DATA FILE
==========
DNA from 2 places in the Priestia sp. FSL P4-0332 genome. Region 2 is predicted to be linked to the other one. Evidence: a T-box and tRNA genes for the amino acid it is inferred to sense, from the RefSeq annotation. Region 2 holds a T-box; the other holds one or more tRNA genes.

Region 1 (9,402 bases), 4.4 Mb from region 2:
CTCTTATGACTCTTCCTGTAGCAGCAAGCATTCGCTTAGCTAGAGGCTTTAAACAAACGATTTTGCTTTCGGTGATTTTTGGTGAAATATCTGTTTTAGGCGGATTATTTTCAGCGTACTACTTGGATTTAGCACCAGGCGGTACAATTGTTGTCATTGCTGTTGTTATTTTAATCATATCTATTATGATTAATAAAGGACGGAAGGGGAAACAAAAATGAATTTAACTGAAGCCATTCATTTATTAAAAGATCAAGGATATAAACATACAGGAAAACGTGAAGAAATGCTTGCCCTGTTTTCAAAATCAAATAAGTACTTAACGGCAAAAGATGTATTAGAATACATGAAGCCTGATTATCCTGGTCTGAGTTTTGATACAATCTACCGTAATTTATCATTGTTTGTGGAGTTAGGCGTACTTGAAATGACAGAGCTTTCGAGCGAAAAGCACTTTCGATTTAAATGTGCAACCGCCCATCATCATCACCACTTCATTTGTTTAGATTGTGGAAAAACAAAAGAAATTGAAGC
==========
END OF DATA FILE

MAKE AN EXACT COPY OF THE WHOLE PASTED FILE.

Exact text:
DNA from 2 places in the Priestia sp. FSL P4-0332 genome. Region 2 is predicted to be linked to the other one. Evidence: a T-box and tRNA genes for the amino acid it is inferred to sense, from the RefSeq annotation. Region 2 holds a T-box; the other holds one or more tRNA genes.

Region 1 (9,402 bases), 4.4 Mb from region 2:
CTCTTATGACTCTTCCTGTAGCAGCAAGCATTCGCTTAGCTAGAGGCTTTAAACAAACGATTTTGCTTTCGGTGATTTTTGGTGAAATATCTGTTTTAGGCGGATTATTTTCAGCGTACTACTTGGATTTAGCACCAGGCGGTACAATTGTTGTCATTGCTGTTGTTATTTTAATCATATCTATTATGATTAATAAAGGACGGAAGGGGAAACAAAAATGAATTTAACTGAAGCCATTCATTTATTAAAAGATCAAGGATATAAACATACAGGAAAACGTGAAGAAATGCTTGCCCTGTTTTCAAAATCAAATAAGTACTTAACGGCAAAAGATGTATTAGAATACATGAAGCCTGATTATCCTGGTCTGAGTTTTGATACAATCTACCGTAATTTATCATTGTTTGTGGAGTTAGGCGTACTTGAAATGACAGAGCTTTCGAGCGAAAAGCACTTTCGATTTAAATGTGCAACCGCCCATCATCATCACCACTTCATTTGTTTAGATTGTGGAAAAACAAAAGAAATTGAAGC